The second definition of bloatware is related to the “inside” of the programs (applications, software) themselves. Modern applications tend to heavily use computer resources and have features that are not needed, partially because programmers rely on modern computers being faster and being able to deal with sloppy programming as described above.

So what can you do about all this? On the first definition, uninstalling the bloatware is the obvious answer. Careful though if you’re going to try that yourself – make sure you are certain which programs are bloatware and which are essential programs your computer needs to run properly.

Computer savvy users will go as far as re-installing the computer’s operating system from scratch (a clean install)  to get rid of all the bloatware that comes with an average new computer. This is one of the reasons why (but not the only one)  reinstalling a computer’s operating system from scratch will always deliver a faster computer.

On the second definition, not much you can do about it, other than maybe pray. Seriously though, just be aware of the concept and try to choose applications that run lean on computer resources. Ask an expert as needed.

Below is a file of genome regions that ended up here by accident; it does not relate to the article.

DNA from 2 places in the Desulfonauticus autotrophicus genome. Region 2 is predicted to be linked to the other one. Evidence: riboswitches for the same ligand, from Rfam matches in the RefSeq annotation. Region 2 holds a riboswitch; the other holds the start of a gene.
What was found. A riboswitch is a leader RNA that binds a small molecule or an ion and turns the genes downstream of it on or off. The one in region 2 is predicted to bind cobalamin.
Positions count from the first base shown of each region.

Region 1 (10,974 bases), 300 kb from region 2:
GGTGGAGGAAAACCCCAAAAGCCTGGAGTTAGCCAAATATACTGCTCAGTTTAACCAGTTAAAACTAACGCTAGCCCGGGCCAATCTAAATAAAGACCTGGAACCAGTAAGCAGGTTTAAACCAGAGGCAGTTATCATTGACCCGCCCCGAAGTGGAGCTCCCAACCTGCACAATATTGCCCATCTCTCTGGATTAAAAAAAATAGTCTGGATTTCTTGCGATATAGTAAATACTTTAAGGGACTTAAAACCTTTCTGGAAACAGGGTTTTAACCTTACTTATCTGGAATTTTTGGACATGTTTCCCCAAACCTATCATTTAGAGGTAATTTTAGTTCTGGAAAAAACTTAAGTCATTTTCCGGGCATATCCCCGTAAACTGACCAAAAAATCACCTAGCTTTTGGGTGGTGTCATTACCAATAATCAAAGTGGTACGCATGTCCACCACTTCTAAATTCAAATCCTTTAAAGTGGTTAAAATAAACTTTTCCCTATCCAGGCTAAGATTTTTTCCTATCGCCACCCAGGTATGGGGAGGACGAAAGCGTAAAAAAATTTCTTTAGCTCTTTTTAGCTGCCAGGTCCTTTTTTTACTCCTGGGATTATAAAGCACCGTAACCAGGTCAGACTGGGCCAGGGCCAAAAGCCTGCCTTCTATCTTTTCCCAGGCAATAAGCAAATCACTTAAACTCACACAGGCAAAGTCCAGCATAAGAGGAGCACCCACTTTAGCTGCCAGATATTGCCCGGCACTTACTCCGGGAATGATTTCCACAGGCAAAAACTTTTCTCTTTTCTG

Getting rid of bloatware is another step towards operating a fast computer. Contact me if you need help doing it.

Zero-day Exploit

The term derives from the age of the exploit (a piece of software that takes advantage of a bug or vulnerability in a computer). When Microsoft becomes aware of a security hole, there is a race to close it before more attackers discover it or the vulnerability becomes public. A “zero day” attack occurs on or before the first or “zeroth” day of vendor awareness, meaning Microsoft has not had any opportunity to disseminate a security fix to users of the software. This also applies to other software applications, not just the operating system.

Why is my Computer so @!#?%^&* Slow? – Part I

This probably should have been one of the first subjects covered when I started writing about computers. It is without a doubt the most common complaint from any given user. It’s fascinating in a way when you consider that computers in general have done nothing but get faster and faster over the years. A fast personal computer’s Central Processing Unit or CPU (the computer’s “brain”) today is over 200 times faster than the fastest personal computer’ CPU in 1990. So why are people complaining?